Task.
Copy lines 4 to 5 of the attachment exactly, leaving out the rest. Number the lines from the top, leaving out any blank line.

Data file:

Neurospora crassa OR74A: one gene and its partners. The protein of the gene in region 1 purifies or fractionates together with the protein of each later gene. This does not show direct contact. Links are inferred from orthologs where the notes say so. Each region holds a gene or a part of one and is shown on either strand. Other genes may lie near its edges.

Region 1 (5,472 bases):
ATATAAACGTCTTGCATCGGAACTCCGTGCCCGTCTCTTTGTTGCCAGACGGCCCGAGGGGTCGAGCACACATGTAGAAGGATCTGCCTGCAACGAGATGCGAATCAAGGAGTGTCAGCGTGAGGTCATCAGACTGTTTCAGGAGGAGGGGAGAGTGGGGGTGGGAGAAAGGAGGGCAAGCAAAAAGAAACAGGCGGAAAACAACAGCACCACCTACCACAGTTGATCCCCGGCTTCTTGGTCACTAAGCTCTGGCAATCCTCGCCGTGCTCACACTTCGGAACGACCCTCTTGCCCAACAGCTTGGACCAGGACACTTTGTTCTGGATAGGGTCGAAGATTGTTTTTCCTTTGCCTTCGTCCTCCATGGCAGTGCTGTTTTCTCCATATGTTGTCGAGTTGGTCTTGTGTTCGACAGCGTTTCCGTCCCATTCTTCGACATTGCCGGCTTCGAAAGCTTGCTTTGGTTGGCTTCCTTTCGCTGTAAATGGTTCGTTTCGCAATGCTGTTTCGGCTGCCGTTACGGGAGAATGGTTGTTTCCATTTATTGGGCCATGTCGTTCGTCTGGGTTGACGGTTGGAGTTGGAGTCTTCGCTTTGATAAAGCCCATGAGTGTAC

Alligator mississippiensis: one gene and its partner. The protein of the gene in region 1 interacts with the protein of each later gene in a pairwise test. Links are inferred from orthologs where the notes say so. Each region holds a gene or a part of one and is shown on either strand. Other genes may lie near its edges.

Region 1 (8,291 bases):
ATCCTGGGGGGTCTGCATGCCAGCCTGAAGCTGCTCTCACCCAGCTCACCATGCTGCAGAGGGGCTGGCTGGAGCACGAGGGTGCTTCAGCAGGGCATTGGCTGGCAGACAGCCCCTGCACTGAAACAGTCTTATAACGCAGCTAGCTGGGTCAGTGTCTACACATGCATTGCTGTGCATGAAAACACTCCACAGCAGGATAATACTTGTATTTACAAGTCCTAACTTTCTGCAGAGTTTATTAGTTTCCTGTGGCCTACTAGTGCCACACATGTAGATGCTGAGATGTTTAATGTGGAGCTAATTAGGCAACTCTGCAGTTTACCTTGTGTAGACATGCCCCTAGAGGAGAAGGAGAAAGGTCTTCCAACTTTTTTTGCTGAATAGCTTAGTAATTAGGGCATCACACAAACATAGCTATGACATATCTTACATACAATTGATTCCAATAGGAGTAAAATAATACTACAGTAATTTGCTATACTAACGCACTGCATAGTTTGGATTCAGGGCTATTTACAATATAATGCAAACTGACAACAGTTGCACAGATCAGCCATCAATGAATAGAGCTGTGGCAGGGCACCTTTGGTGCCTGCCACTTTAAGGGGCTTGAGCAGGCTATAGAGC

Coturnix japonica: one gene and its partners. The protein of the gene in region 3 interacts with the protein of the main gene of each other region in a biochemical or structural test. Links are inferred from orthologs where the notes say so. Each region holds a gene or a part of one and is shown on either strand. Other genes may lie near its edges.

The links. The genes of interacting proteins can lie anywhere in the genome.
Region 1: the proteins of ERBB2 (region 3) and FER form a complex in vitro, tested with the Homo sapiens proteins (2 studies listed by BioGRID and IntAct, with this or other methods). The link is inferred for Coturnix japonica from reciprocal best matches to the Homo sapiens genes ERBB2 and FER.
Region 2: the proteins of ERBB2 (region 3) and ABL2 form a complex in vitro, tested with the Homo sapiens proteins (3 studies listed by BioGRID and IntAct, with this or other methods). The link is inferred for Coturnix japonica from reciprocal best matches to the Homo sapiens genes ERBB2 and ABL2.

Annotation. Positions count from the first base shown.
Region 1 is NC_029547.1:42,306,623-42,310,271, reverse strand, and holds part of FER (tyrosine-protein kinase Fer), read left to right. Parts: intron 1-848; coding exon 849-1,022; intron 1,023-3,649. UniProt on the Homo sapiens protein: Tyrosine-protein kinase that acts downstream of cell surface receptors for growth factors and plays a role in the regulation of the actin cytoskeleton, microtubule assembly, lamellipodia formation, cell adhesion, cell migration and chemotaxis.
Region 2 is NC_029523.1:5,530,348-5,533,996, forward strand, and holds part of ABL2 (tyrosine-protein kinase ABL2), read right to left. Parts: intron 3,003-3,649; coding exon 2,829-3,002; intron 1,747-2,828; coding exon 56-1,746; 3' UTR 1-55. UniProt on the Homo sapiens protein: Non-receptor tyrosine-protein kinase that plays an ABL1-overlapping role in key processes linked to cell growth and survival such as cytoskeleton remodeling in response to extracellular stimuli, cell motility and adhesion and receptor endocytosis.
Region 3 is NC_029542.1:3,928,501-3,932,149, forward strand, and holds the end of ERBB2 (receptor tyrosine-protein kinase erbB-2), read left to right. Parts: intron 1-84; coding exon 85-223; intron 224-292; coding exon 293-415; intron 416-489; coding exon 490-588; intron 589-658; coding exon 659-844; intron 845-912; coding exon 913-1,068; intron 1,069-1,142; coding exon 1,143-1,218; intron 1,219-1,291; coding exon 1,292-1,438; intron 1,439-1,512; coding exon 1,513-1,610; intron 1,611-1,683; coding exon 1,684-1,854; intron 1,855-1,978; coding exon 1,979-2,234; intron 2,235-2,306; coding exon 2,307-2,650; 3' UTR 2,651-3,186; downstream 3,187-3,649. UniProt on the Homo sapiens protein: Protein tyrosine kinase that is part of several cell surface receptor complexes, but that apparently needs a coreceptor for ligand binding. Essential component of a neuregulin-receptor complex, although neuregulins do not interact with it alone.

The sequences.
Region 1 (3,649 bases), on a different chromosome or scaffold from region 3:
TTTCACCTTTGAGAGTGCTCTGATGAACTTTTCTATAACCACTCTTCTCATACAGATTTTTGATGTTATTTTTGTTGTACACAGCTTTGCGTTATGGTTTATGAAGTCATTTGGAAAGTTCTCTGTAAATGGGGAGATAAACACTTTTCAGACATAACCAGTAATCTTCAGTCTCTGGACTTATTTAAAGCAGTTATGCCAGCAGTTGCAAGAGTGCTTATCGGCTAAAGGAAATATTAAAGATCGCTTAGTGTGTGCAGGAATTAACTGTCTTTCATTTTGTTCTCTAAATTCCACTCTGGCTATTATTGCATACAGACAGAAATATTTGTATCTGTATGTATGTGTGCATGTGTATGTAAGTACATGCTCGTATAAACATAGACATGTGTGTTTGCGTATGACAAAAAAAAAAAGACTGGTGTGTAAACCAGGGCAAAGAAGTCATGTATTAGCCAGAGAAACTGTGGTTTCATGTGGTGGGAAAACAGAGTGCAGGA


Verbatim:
Alligator mississippiensis: one gene and its partner. The protein of the gene in region 1 interacts with the protein of each later gene in a pairwise test. Links are inferred from orthologs where the notes say so. Each region holds a gene or a part of one and is shown on either strand. Other genes may lie near its edges.

Region 1 (8,291 bases):